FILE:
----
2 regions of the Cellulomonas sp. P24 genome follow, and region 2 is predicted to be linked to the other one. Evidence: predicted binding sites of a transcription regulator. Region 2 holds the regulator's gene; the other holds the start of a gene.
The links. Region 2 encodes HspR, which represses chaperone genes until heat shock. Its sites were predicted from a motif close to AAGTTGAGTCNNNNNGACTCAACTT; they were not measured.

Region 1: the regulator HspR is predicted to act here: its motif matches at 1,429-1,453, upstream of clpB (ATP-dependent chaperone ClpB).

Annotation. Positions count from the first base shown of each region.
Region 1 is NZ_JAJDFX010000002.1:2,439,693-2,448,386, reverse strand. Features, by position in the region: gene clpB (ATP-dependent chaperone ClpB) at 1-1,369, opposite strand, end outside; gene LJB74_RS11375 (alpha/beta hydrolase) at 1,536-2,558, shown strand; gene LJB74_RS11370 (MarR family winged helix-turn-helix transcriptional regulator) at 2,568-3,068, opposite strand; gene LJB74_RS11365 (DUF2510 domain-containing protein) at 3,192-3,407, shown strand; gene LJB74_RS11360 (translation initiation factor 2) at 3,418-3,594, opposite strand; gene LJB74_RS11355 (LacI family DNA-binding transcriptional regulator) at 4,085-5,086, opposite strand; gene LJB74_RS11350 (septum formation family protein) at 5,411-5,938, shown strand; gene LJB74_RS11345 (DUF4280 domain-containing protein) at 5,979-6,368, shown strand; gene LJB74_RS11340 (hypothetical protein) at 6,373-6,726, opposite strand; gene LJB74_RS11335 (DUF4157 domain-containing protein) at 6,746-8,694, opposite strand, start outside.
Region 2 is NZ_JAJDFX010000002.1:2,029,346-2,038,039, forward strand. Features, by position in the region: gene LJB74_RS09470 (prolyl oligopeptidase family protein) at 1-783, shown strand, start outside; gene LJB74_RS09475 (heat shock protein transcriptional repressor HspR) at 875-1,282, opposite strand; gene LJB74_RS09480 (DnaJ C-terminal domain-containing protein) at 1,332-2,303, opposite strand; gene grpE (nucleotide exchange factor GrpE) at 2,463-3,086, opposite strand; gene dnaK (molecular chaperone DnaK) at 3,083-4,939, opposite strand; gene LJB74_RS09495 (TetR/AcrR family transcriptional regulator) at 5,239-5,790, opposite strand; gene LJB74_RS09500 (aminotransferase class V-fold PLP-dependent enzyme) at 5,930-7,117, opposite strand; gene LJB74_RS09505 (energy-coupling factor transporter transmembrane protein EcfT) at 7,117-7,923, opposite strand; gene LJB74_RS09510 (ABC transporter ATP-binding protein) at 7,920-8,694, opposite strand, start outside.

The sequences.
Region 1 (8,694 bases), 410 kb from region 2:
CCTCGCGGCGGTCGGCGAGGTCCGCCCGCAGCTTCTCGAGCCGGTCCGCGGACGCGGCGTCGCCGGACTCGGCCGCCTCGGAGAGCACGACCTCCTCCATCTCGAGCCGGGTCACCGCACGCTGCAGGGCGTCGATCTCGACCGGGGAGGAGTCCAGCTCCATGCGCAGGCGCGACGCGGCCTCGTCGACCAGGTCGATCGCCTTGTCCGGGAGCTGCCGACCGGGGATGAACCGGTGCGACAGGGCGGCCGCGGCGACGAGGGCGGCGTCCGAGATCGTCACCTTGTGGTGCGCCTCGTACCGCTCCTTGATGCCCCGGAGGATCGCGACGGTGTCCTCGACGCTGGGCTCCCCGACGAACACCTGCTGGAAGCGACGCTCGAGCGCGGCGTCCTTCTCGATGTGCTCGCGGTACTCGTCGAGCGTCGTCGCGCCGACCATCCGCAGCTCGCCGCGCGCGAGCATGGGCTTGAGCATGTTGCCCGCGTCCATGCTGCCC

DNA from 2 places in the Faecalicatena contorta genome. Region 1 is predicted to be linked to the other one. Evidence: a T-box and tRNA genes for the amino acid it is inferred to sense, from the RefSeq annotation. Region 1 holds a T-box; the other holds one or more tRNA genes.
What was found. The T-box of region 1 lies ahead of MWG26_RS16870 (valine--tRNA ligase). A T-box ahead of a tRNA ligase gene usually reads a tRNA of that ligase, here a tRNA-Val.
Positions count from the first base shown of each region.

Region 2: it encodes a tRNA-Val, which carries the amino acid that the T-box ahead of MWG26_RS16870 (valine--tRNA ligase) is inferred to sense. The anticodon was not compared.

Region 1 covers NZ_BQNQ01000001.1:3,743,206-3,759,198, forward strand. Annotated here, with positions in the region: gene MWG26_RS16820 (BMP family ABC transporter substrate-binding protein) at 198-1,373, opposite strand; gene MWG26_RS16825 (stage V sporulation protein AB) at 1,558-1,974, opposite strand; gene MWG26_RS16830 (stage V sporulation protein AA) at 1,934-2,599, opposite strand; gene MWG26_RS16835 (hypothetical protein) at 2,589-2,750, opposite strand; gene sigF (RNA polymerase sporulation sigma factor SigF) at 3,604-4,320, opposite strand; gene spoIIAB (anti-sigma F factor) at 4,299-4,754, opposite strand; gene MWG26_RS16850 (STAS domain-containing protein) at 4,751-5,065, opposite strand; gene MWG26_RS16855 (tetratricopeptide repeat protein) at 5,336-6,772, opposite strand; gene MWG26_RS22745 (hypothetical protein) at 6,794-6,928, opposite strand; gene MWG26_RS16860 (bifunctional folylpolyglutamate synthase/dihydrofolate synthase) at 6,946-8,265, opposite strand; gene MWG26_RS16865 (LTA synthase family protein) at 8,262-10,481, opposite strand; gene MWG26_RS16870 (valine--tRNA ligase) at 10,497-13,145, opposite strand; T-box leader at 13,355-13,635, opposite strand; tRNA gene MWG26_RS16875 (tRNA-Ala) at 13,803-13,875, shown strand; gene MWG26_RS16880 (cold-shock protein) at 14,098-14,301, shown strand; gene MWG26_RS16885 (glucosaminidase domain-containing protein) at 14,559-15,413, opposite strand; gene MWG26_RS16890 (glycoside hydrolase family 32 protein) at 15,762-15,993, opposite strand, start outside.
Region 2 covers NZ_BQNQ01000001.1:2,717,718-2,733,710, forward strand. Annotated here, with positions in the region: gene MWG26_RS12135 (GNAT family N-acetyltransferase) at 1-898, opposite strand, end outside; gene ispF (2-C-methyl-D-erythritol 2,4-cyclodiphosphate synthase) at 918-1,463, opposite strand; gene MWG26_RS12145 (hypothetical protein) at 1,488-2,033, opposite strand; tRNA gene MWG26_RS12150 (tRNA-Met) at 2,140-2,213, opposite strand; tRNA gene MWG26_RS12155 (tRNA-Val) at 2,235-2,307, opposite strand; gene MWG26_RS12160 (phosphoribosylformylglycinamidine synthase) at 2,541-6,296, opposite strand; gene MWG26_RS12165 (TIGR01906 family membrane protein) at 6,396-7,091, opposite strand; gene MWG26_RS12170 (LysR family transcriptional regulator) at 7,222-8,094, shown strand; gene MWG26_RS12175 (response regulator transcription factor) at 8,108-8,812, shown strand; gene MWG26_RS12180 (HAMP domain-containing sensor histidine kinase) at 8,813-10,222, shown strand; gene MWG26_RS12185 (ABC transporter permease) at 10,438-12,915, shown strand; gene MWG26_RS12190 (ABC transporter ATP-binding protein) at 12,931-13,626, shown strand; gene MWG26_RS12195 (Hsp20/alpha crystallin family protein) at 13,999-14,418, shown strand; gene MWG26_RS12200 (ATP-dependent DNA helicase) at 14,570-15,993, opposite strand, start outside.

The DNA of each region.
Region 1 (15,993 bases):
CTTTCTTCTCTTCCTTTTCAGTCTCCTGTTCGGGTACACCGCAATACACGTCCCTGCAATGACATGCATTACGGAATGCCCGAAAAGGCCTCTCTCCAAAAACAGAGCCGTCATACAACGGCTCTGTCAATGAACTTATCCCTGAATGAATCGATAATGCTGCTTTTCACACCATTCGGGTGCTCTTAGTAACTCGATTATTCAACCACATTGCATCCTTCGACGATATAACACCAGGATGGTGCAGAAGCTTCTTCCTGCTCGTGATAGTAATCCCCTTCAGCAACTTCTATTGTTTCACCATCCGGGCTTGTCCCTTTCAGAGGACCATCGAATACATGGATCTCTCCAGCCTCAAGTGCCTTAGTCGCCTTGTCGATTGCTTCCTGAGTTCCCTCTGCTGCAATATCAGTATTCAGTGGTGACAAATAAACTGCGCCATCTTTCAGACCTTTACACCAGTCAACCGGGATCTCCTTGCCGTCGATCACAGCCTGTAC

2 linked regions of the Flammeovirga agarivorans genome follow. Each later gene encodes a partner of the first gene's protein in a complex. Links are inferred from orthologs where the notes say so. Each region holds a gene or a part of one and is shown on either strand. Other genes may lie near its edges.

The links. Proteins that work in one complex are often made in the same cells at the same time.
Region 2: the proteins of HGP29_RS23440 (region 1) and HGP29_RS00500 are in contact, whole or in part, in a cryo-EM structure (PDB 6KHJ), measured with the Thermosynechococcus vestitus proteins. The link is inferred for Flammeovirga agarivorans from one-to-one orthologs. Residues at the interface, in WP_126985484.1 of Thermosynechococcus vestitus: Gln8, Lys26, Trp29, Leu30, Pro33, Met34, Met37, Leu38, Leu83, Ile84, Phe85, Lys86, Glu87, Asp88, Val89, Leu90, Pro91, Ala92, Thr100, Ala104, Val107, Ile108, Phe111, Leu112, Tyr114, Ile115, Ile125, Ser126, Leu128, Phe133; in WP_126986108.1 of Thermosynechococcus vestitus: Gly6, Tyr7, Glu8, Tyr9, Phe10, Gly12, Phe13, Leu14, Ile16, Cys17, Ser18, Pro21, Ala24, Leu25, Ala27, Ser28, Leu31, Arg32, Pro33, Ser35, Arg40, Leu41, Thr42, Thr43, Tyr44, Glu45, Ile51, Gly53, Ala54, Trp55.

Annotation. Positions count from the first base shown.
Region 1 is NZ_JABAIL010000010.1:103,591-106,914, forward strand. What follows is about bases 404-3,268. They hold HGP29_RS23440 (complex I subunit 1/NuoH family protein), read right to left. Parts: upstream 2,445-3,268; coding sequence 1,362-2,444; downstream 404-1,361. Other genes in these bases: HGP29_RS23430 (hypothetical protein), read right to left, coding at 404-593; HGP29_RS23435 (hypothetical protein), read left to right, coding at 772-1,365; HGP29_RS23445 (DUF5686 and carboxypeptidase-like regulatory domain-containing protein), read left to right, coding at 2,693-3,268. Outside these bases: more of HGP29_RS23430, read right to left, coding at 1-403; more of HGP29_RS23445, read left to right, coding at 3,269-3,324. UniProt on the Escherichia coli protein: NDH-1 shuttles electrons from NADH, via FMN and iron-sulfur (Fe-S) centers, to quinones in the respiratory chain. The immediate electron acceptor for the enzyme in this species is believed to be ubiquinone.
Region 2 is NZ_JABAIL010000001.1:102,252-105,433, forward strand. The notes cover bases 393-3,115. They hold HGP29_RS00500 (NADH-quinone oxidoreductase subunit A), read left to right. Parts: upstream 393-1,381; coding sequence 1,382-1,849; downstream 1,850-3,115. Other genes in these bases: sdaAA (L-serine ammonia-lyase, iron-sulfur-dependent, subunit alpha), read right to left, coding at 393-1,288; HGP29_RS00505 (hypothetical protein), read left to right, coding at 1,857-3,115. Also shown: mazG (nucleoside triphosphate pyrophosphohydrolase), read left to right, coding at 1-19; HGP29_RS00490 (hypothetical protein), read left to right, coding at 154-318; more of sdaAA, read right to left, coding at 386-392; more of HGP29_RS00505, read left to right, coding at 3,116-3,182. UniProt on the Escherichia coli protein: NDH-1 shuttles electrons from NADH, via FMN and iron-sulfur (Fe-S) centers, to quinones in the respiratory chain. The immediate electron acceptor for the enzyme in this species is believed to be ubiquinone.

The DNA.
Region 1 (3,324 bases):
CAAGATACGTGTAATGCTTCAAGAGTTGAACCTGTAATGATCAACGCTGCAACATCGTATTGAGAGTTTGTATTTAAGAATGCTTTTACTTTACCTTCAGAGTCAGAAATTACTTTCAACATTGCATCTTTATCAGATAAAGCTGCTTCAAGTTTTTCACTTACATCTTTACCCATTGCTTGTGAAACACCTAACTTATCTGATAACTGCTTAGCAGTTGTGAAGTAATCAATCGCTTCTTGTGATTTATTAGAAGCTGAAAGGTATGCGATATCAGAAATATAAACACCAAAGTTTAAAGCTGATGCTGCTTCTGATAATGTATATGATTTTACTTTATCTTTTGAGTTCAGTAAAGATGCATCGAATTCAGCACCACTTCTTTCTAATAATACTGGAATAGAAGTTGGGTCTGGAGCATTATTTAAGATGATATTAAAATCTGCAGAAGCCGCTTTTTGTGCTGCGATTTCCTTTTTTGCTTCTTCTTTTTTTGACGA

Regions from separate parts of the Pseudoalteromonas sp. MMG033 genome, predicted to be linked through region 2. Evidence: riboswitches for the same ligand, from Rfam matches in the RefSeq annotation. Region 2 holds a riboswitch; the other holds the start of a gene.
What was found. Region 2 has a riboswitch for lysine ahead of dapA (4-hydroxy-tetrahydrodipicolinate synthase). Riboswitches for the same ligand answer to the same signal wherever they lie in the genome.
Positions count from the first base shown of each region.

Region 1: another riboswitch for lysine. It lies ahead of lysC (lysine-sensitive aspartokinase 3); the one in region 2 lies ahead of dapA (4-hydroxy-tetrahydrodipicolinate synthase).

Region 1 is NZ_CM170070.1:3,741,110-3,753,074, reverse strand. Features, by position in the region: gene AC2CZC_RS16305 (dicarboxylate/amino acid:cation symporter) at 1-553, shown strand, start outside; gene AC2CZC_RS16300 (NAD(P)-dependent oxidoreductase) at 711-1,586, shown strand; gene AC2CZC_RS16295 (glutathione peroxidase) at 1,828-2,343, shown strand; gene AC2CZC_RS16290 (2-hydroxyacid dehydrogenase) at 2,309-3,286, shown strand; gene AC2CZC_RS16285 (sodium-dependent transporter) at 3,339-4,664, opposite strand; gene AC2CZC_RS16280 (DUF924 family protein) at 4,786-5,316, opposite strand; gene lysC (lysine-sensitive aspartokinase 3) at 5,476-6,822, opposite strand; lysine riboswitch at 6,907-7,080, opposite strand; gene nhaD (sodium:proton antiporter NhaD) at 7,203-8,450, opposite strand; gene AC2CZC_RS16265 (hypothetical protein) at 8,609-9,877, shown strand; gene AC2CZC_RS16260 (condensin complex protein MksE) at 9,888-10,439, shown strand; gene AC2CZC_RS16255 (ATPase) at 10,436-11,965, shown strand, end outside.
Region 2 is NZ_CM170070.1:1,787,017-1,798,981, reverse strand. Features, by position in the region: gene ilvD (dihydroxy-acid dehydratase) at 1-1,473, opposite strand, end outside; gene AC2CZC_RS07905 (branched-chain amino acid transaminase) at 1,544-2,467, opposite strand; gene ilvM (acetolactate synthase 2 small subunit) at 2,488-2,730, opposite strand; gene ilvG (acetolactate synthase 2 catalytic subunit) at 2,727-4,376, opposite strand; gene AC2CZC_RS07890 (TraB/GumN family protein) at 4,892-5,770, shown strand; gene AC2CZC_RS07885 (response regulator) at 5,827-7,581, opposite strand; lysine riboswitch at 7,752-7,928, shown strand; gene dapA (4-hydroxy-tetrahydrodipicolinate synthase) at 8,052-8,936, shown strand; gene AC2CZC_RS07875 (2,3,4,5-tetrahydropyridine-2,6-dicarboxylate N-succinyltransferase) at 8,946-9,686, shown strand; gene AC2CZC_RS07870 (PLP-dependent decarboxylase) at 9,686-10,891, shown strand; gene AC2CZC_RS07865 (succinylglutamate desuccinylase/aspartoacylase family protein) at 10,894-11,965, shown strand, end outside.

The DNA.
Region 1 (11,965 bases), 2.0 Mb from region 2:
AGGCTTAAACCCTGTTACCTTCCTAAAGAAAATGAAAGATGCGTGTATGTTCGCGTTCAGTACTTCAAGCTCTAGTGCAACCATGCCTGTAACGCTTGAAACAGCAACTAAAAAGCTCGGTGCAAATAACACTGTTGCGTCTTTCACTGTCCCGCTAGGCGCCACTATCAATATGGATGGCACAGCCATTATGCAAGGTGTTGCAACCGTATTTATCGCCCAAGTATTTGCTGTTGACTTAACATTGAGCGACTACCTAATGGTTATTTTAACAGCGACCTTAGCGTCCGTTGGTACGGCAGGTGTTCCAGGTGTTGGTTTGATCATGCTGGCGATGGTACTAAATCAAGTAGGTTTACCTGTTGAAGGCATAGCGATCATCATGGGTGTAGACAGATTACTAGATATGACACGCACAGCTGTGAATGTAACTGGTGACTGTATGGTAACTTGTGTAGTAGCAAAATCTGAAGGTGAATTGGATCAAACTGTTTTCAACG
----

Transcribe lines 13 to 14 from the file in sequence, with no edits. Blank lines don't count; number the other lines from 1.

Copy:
Region 2: it encodes a tRNA-Val, which carries the amino acid that the T-box ahead of MWG26_RS16870 (valine--tRNA ligase) is inferred to sense. The anticodon was not compared.

Region 1 covers NZ_BQNQ01000001.1:3,743,206-3,759,198, forward strand. Annotated here, with positions in the region: gene MWG26_RS16820 (BMP family ABC transporter substrate-binding protein) at 198-1,373, opposite strand; gene MWG26_RS16825 (stage V sporulation protein AB) at 1,558-1,974, opposite strand; gene MWG26_RS16830 (stage V sporulation protein AA) at 1,934-2,599, opposite strand; gene MWG26_RS16835 (hypothetical protein) at 2,589-2,750, opposite strand; gene sigF (RNA polymerase sporulation sigma factor SigF) at 3,604-4,320, opposite strand; gene spoIIAB (anti-sigma F factor) at 4,299-4,754, opposite strand; gene MWG26_RS16850 (STAS domain-containing protein) at 4,751-5,065, opposite strand; gene MWG26_RS16855 (tetratricopeptide repeat protein) at 5,336-6,772, opposite strand; gene MWG26_RS22745 (hypothetical protein) at 6,794-6,928, opposite strand; gene MWG26_RS16860 (bifunctional folylpolyglutamate synthase/dihydrofolate synthase) at 6,946-8,265, opposite strand; gene MWG26_RS16865 (LTA synthase family protein) at 8,262-10,481, opposite strand; gene MWG26_RS16870 (valine--tRNA ligase) at 10,497-13,145, opposite strand; T-box leader at 13,355-13,635, opposite strand; tRNA gene MWG26_RS16875 (tRNA-Ala) at 13,803-13,875, shown strand; gene MWG26_RS16880 (cold-shock protein) at 14,098-14,301, shown strand; gene MWG26_RS16885 (glucosaminidase domain-containing protein) at 14,559-15,413, opposite strand; gene MWG26_RS16890 (glycoside hydrolase family 32 protein) at 15,762-15,993, opposite strand, start outside.